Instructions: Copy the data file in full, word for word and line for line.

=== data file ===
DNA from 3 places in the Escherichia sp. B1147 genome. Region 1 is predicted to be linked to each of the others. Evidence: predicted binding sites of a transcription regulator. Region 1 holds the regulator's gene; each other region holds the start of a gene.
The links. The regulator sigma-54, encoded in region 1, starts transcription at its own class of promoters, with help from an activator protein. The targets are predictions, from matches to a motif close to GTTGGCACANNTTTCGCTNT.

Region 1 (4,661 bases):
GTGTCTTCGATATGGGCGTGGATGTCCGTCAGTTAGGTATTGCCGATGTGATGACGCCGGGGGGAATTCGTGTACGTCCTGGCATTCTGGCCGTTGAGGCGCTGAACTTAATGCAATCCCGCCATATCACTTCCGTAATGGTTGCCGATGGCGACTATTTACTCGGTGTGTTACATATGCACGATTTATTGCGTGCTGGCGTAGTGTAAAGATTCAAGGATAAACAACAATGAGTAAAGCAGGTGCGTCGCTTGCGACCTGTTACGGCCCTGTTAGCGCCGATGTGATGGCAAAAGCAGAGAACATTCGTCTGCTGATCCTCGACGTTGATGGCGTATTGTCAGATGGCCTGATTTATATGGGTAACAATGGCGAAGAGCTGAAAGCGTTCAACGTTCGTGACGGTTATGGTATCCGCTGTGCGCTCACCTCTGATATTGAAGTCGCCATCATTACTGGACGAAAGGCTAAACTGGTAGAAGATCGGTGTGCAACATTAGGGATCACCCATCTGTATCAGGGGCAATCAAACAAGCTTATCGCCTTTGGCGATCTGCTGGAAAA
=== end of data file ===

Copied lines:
DNA from 3 places in the Escherichia sp. B1147 genome. Region 1 is predicted to be linked to each of the others. Evidence: predicted binding sites of a transcription regulator. Region 1 holds the regulator's gene; each other region holds the start of a gene.
The links. The regulator sigma-54, encoded in region 1, starts transcription at its own class of promoters, with help from an activator protein. The targets are predictions, from matches to a motif close to GTTGGCACANNTTTCGCTNT.

Region 1 (4,661 bases):
GTGTCTTCGATATGGGCGTGGATGTCCGTCAGTTAGGTATTGCCGATGTGATGACGCCGGGGGGAATTCGTGTACGTCCTGGCATTCTGGCCGTTGAGGCGCTGAACTTAATGCAATCCCGCCATATCACTTCCGTAATGGTTGCCGATGGCGACTATTTACTCGGTGTGTTACATATGCACGATTTATTGCGTGCTGGCGTAGTGTAAAGATTCAAGGATAAACAACAATGAGTAAAGCAGGTGCGTCGCTTGCGACCTGTTACGGCCCTGTTAGCGCCGATGTGATGGCAAAAGCAGAGAACATTCGTCTGCTGATCCTCGACGTTGATGGCGTATTGTCAGATGGCCTGATTTATATGGGTAACAATGGCGAAGAGCTGAAAGCGTTCAACGTTCGTGACGGTTATGGTATCCGCTGTGCGCTCACCTCTGATATTGAAGTCGCCATCATTACTGGACGAAAGGCTAAACTGGTAGAAGATCGGTGTGCAACATTAGGGATCACCCATCTGTATCAGGGGCAATCAAACAAGCTTATCGCCTTTGGCGATCTGCTGGAAAA